• Increased Capital Expenditure on its own will not fix our economic issues, the Indian economy is faced with major challenges of unemployment, rural financial distress and inadequate human capital formation.
  • Capital Expenditure in areas such as infrastructure provides delayed returns because of long gestation periods.
  • Although there has been a rise in agricultural output, but the income of farmers has fallen. There is a need for increased institutional support for income supplementation and reducing dependence on monoculture practices.
  • There has to be increased monetary allocation to the social sector to generate inclusive growth.
  • There has to be revenue expenditure, specifically in schemes such as MGNREGA so that wages are paid on time to workers and the issue of rural financial distress can be solved.
  • There has to be focus on ensuring uninterrupted delivery of key public services such as education and health. There has to be sufficient monetary allocation to support this.
  • As the finances of the State Governments are getting squeezed, it has to be ensured that States get their due of taxes as per the recommendations of the 15th Finance Commission.
  • The State Governments should have more autonomy in making laws about their socioeconomic matters.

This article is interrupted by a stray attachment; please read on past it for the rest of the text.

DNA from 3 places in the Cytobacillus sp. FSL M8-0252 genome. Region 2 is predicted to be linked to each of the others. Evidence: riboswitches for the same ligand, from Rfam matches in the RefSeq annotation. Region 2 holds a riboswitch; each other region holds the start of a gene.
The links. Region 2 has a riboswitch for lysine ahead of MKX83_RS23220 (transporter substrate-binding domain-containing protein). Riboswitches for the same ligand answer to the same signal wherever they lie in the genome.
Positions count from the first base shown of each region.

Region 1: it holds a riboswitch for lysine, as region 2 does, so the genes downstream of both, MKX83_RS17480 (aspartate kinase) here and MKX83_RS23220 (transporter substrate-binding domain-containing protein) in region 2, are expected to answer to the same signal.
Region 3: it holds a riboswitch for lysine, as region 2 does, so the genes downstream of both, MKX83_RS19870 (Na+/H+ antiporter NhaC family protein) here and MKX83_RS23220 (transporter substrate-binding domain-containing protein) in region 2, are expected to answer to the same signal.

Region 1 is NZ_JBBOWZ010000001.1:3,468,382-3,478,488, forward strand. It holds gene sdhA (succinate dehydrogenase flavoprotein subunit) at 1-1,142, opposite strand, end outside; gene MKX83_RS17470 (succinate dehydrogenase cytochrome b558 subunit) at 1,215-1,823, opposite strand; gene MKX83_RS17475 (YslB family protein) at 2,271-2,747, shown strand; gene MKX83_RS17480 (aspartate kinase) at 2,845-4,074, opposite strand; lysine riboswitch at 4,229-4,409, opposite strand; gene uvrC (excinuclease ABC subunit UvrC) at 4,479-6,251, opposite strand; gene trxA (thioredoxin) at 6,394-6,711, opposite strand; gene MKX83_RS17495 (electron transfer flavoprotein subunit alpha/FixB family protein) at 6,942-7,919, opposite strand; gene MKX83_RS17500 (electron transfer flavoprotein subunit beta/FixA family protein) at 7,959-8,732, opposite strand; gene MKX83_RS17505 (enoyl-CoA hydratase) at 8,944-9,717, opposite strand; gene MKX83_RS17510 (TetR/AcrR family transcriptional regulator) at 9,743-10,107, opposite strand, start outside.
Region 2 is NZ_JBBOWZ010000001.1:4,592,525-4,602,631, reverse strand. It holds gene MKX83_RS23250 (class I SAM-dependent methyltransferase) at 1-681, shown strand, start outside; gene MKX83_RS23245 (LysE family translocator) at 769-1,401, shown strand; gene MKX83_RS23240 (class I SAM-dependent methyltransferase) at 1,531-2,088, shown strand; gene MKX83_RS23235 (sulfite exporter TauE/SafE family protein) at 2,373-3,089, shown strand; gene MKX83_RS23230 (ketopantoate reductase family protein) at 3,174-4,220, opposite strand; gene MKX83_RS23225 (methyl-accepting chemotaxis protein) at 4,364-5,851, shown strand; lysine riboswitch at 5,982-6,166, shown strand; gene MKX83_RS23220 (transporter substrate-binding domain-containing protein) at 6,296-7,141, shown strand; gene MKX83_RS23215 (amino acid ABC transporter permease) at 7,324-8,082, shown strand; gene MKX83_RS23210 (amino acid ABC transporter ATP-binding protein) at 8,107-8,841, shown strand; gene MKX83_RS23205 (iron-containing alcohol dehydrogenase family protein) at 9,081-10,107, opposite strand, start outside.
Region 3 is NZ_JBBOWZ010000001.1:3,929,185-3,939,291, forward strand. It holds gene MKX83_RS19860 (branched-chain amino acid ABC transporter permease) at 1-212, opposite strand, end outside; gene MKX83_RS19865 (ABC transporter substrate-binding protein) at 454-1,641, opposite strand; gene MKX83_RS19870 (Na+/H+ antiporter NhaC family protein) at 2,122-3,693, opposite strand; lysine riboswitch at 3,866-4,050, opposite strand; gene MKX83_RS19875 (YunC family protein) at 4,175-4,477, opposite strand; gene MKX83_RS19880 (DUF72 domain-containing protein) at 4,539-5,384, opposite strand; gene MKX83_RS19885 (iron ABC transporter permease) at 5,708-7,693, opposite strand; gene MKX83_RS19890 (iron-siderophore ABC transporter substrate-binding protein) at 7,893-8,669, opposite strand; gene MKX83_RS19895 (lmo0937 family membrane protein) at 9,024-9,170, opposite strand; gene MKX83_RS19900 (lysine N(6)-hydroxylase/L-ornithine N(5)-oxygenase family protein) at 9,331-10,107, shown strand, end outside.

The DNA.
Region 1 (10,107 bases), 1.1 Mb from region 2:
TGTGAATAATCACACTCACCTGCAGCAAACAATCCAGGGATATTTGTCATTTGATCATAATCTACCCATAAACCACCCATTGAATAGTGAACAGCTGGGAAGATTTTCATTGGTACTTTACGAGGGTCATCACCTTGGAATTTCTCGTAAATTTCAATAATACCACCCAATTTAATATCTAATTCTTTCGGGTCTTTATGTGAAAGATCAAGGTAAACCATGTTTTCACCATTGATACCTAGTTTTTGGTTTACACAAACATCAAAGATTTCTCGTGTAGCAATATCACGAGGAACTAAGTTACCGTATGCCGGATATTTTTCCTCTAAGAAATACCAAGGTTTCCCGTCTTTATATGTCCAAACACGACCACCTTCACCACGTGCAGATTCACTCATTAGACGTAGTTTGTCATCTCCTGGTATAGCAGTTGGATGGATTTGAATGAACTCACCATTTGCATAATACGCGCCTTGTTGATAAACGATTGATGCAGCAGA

• The MSME sector does not have enough access to institutional credit, there have to be dedicated interventions to make credit accessible to them to create jobs.
  • The MSMEs that have received financial support under the Emergency Credit Line Guarantee Scheme (ECLGS) are mainly large units, smaller units have not been able to benefit much from the scheme, there is a need for course correction here.
  • There has to be a linkage of the PLI scheme to job induced growth, as of now most of the sectors getting subsidies under the PLI scheme are very capital intensive.
  • There has to be increased expenditure on flagship schemes that deliver important public services such as education, nutrition, health (non-COVID) and water supply.
  • There has to be a wellrounded manner in which government expenditure is structured so that economic recovery does not remain restricted only to the formal sector.